The EU Data Protection Regulation

This post was originally published on the ICS Data Protection Blog. It is republished here as it is my original work and I am putting my Data Protection musings in one place.

Earlier this month we saw the leaking of a late draft of the forthcoming EU Data Protection Regulation.  Yes. That’s right. Regulation. In other words direct effect, standardised legal framework across Europe, less wriggle room at local level, and no waffling and stalling by national parliaments as they butcher a Directive into national law.

The full final text is expected in January, with a 2 year implementation window being mooted.

Among the criticisms I’ve seen levelled at the Regulation is that it is “longer than the Directive it will replace”. Yes. It is. But that’s because it has had to do more than just replace the existing Directive it has had to:

  • Update the Directive with new concepts such as the “Right to be Forgotten” and increased duties of transparency
  • Introduce new penalty structures (which were previously the preserve of the national enabling legislation that transposed the Directive) such as the 5% of Global turnover penalty for breaches of the legislation.
  • Define new governance structures for Data Protection in Europe at the EU level and between countries.
  • Imposes sanctions on Data Processors who act beyond the terms of their processor agreement (currently the only sanction is for the Controller to sue in Contract law, assuming a contract exists).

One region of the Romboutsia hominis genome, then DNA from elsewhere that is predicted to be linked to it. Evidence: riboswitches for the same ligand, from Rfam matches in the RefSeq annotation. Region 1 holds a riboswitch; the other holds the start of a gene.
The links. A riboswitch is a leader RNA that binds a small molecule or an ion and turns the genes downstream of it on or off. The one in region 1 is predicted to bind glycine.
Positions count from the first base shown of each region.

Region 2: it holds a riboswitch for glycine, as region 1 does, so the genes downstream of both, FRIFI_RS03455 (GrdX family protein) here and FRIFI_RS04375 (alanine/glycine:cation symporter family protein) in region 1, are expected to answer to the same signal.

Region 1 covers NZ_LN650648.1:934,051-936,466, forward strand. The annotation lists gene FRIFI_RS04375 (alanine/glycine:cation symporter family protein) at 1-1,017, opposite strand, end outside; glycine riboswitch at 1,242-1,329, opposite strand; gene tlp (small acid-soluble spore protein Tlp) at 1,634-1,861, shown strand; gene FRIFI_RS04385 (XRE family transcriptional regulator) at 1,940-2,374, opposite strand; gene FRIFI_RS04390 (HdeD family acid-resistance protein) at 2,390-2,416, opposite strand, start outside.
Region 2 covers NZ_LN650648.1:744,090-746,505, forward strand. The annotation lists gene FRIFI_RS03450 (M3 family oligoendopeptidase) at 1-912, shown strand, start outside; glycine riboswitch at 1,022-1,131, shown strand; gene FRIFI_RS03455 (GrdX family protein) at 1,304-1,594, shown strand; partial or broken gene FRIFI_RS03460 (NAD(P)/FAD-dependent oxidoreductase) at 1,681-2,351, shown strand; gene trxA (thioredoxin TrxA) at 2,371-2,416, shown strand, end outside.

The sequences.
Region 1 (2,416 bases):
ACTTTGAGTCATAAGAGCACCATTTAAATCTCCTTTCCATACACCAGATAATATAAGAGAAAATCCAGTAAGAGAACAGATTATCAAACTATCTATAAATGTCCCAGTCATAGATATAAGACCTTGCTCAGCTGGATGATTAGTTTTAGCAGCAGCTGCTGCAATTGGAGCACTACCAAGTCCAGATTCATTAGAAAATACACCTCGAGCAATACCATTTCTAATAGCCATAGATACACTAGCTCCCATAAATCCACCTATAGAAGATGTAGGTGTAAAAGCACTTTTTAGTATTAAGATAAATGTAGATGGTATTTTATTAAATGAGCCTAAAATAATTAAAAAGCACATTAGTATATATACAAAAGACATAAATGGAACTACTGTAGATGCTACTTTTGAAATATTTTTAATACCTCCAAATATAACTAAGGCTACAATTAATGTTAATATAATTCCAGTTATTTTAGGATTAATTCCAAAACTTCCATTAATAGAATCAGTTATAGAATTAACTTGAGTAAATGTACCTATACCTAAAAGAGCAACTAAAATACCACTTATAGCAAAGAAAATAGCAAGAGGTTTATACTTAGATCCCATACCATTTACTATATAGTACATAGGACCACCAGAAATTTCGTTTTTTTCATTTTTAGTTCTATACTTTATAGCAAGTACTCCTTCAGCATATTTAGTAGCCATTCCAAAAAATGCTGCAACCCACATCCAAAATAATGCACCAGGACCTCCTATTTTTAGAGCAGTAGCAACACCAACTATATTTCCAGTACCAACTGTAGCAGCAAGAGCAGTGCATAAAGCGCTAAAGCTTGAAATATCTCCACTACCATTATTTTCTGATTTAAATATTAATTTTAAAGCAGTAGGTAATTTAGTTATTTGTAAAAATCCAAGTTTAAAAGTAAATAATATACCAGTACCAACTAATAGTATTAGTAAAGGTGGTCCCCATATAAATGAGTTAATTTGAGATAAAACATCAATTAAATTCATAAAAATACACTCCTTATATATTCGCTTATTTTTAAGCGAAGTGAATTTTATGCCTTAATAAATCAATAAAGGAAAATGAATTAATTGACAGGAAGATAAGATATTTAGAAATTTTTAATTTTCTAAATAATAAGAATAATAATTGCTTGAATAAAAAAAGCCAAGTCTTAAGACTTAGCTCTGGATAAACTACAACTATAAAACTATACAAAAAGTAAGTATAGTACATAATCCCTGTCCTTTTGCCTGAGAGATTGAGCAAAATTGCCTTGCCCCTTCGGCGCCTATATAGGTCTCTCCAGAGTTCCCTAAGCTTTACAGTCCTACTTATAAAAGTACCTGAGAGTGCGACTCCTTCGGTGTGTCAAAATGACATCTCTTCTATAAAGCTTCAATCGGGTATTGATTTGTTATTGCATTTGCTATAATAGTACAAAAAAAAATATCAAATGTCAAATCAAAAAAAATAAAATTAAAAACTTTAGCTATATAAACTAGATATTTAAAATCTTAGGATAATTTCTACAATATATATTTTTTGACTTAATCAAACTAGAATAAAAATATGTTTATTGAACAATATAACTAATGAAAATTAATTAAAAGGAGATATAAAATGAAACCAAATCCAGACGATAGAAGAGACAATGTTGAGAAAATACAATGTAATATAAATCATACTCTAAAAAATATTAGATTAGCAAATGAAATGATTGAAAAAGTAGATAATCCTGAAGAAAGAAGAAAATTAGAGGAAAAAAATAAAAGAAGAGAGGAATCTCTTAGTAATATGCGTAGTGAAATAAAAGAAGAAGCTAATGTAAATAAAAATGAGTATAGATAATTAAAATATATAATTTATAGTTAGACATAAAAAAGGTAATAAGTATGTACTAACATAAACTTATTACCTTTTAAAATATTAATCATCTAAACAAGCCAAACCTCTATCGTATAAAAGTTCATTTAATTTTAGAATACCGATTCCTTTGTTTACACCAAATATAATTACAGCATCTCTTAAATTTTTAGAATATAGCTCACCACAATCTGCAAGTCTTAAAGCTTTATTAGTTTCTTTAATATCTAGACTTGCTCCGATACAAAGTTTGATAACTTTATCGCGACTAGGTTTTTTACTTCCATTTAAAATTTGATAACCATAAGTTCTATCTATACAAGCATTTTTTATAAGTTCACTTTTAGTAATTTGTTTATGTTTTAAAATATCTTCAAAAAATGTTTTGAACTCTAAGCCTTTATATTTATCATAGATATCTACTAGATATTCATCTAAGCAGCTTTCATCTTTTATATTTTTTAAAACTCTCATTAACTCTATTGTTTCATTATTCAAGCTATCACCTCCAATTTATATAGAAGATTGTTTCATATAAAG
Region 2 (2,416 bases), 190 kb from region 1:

• Adapt the existing regulations and governance models to things like Social Networking, Cloud computing and mobile devices.
  • Figure out how to deal with extra-EU entities selling into the Internal Market (easy.. they will have to comply with our rules now).

Buried among the new changes was one aspect that jumped out at me was the introduction of lower value “administrative” financial penalties for smaller incidents of breaches of the legislation. I for one hope that that proposal makes it into the final draft of the Regulation as it would provide a tiered approach to penalties and put something tangible between the “softly softly encourage compliance” and “hit Controller with full prosecution”

Another reason why I’d be interested to see this make into the final Regulation can be found in this post here (in which I argue in favour of just this form of small scale fines based system)

(Yes folks, you read it on this blog first).